The writer is a former chair of the US Federal Deposit Insurance Corporation and a senior fellow at the Center for Financial Stability
US Federal Reserve chair Jay Powell has expressed deep admiration for Paul Volcker, his legendary predecessor who defeated the high inflation that plagued the US economy from 1965 to 1982.
Then, as now, Volcker was fighting more than a decade of loose monetary policy, combined with supply shocks stemming from geopolitical turmoil. But although he extols the man, Powell is deviating from Volcker’s methods. This is perhaps why inflation continues to accelerate, now topping 9 per cent in the US and spreading rapidly throughout the world.
While Volcker fought inflation by restraining growth in money supply, Powell’s favored approach is aggressive interest rate hikes. He also seems ready to lower rates if we enter recession. The recent bond rally and the Fed’s own stress tests of banks support this view. But Volcker had to keep monetary policy tight through two recessions to finally beat inflation. If he is to tame inflation expectations, Powell must strongly signal that he is prepared to do the same.
Each year, the Fed puts the nation’s largest banks through stress tests to determine whether they can withstand adverse economic environments. The most severe scenario tested by the Fed this year assumed a deep recession that would cause consumer prices to drop from 8.25 per cent to 1.25 per cent, and short-term interest rates to go to zero.
But the Fed did not try out the scenario that most concerns many experts: the economy plunges into a deep recession, but consumer prices and interest rates remain high. This was exactly the real-life “stagflation” scenario confronted by Volcker when he became Fed chair in 1979 and something that we should all be thinking about now.
Volcker kept monetary policy tight through the recessions of 1980 and 1981-82, despite populist revolt, bipartisan demands for his firing, even a public call from the US Treasury secretary to ease money supply, which he famously dismissed as an “unusual communication”. During this time, unemployment rose to double digits, but he held firm until inflation finally fell, from more than 14.8 per cent in 1980 to less than 5 per cent by the end of 1982.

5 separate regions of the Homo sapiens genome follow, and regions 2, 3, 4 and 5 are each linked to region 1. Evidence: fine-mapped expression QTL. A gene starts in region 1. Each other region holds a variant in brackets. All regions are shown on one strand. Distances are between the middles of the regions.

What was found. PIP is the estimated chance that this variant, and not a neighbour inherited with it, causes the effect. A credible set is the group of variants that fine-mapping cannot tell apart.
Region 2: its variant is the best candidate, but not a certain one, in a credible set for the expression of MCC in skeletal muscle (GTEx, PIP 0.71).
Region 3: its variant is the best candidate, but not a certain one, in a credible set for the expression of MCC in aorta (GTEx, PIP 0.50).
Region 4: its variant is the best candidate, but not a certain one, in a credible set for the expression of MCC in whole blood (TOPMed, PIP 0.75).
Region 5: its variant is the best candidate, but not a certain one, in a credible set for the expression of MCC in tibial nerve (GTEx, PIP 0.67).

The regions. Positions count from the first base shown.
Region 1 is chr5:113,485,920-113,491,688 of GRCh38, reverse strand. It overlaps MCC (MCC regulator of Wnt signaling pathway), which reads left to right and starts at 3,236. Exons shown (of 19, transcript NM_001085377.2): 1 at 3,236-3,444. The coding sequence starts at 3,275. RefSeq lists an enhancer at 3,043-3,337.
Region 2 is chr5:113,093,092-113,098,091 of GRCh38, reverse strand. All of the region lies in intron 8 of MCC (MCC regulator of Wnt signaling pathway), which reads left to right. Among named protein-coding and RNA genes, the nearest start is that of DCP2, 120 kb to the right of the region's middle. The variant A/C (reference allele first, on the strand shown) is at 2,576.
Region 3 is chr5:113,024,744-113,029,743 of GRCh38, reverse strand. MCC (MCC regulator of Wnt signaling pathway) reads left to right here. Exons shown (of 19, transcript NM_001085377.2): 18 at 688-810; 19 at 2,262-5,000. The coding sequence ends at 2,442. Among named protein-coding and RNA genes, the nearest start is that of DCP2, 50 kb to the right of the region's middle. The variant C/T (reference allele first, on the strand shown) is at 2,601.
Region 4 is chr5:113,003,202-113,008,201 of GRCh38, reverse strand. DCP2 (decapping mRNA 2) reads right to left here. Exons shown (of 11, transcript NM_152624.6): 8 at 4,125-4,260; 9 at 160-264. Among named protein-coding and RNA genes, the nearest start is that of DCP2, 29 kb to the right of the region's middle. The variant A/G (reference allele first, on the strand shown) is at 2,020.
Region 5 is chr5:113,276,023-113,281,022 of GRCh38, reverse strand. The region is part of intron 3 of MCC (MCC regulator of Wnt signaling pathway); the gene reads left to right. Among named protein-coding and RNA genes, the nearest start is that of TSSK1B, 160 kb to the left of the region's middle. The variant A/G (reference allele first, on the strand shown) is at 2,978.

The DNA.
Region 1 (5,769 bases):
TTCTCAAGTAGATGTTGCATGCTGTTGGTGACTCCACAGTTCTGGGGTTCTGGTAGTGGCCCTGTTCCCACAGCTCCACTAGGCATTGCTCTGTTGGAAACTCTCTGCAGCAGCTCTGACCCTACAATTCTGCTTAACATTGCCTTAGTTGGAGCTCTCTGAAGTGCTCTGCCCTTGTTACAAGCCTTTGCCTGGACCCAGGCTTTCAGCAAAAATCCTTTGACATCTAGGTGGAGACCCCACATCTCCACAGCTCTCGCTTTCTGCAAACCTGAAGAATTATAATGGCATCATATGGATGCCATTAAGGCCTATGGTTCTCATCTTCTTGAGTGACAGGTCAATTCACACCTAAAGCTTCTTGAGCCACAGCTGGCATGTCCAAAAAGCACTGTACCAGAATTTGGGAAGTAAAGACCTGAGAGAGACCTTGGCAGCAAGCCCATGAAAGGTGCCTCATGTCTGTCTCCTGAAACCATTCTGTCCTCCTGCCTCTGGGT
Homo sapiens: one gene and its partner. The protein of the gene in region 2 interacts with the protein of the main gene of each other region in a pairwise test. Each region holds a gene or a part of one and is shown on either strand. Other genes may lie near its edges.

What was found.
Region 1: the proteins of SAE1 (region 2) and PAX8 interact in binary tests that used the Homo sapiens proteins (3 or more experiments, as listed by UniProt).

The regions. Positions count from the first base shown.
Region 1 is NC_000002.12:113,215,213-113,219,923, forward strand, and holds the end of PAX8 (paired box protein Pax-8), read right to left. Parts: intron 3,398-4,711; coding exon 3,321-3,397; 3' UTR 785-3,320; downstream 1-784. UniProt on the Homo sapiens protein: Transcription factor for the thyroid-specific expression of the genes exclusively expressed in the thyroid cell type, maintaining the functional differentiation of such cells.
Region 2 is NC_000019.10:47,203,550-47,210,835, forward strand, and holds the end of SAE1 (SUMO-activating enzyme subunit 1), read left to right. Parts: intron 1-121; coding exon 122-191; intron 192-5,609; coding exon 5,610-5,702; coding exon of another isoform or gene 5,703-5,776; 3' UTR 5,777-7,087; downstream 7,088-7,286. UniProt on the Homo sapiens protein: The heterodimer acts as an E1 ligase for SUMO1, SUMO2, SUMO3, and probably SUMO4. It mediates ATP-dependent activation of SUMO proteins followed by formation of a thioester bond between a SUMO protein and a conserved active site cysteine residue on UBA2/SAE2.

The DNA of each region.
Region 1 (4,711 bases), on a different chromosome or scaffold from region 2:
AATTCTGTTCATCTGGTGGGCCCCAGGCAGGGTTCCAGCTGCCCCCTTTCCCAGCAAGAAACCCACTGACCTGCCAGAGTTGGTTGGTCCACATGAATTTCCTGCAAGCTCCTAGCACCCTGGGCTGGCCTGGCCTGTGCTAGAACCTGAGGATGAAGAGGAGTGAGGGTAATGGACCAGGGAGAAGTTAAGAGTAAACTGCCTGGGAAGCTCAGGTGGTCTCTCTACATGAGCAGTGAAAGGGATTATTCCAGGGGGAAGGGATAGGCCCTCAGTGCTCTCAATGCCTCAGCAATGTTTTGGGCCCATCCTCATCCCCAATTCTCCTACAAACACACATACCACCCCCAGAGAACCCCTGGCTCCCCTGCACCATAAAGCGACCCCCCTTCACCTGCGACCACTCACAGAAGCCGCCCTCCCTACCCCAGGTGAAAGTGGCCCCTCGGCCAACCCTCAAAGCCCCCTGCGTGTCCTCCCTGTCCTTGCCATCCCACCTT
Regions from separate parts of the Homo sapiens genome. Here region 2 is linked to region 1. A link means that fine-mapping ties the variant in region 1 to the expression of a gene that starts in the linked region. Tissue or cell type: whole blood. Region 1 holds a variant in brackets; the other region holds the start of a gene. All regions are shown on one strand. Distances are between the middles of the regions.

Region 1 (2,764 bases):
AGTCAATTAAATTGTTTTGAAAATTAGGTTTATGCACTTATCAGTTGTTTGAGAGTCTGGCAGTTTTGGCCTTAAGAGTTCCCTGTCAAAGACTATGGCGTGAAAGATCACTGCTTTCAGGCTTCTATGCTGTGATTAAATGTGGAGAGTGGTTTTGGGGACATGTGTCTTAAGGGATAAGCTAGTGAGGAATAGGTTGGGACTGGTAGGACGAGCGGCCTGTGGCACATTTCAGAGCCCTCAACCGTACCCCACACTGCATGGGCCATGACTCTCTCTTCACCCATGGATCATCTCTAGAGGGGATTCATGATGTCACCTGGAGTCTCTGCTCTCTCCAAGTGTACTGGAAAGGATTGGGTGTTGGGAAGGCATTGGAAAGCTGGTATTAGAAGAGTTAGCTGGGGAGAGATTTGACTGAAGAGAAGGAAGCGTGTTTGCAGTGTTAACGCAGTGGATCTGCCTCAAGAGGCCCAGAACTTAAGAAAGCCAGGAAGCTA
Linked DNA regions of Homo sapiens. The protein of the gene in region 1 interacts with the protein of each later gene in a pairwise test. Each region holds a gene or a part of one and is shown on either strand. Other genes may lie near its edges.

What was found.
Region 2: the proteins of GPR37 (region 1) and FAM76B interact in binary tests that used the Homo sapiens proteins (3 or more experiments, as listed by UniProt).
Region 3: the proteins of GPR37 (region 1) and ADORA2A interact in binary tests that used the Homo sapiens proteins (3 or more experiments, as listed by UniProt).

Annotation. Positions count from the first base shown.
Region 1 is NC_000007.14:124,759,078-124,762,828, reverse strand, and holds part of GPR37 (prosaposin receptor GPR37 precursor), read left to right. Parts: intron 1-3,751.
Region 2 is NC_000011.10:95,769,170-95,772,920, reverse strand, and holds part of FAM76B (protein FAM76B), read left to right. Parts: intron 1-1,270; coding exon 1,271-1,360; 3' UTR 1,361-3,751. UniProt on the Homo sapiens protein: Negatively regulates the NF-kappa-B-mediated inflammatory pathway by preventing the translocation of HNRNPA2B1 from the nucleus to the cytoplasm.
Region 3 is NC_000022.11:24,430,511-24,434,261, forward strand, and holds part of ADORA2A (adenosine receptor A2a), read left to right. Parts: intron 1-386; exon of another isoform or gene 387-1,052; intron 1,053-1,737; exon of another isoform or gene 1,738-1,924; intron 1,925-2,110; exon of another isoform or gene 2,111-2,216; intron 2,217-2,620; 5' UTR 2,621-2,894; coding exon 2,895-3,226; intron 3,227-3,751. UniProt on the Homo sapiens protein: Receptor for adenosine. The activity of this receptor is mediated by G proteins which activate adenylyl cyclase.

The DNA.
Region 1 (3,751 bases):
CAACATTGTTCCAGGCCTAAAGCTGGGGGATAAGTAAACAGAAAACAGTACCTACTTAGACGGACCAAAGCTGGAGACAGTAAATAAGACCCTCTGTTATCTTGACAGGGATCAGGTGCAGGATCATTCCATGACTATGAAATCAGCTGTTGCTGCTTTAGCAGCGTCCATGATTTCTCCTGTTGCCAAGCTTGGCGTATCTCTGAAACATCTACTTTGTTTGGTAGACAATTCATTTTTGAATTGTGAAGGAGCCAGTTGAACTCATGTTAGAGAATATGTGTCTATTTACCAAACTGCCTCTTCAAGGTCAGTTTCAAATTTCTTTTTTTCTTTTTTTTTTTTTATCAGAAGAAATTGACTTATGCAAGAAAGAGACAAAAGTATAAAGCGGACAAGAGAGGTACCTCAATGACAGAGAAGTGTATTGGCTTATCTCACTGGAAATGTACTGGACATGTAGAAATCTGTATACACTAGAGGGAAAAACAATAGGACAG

His predecessors had pursued “stop and go” policies, continuously raising rates when unemployment was falling and lowering them again when jobless levels rose. This had hurt the Fed’s credibility, whipsawed markets, and further entrenched inflation in the economy. Volcker wisely and bravely refused to revert to that tactic.
Given this history, it would be folly for Powell and the Fed to embrace “stop and go” again today. They should also follow Volcker’s example by restraining money supply. Too much money chasing too few goods and services lies at the heart of this and every other inflationary moment.
Regrettably, while the Fed started raising rates in March, it waited until June 1 to start draining excess cash from the system. It announced it would shrink its $8.4tn domestic portfolio by up to $47.5bn each month, but it had only declined by about $28bn as of July 13.
Both Powell’s approach of raising rates and Volcker’s of restraining money supply lead to tighter monetary conditions. But the current approach involves the Fed, not the markets. The Fed sets rates and makes judgments about the size and pace of the increases. It then implements its policy by increasing the rate of interest it pays large financial institutions to keep their money with the central bank instead of lending it out.
For banks, this means higher rates on their Fed reserve accounts. For other financial intermediaries such as money market funds, it means higher rates on certain short-term Treasury transactions called “reverse repos”. These institutions will be reluctant to lend unless their expected returns exceed the risk-free rate they are getting from the Fed. The Fed’s bill for this interest is high and growing. At the end of June, reverse repo balances were paying a rate of 1.55 per cent, while reserve balances paid 1.65 per cent. (if only we could all get those rates on our bank accounts).
In contrast, to take money out of the system, the Fed simply sells some of its securities or lets them mature without reinvesting the proceeds. This leads to higher rates, as private investors become more dominant in markets from which the Fed is withdrawing. Importantly, the markets, not the government, drive the rate increases. This avoids the unseemly appearance and excessive cost of the Fed essentially paying institutions not to lend.
For many years, the Fed has unwisely paid little attention to the huge volume of money its accommodative policies have created. It now needs to follow Volcker’s example and attack excess money supply head-on. It should replace the shock and awe of major interest rate hikes with new targets based on money supply, and aggressively shrink its portfolio, selling securities at a loss to do so, if necessary.
It should also conduct new stress tests to assure the public that banks can withstand severe stagflation. We are fortunate that Powell is a courageous leader — now he must mirror Volcker’s strategic skillfulness as well.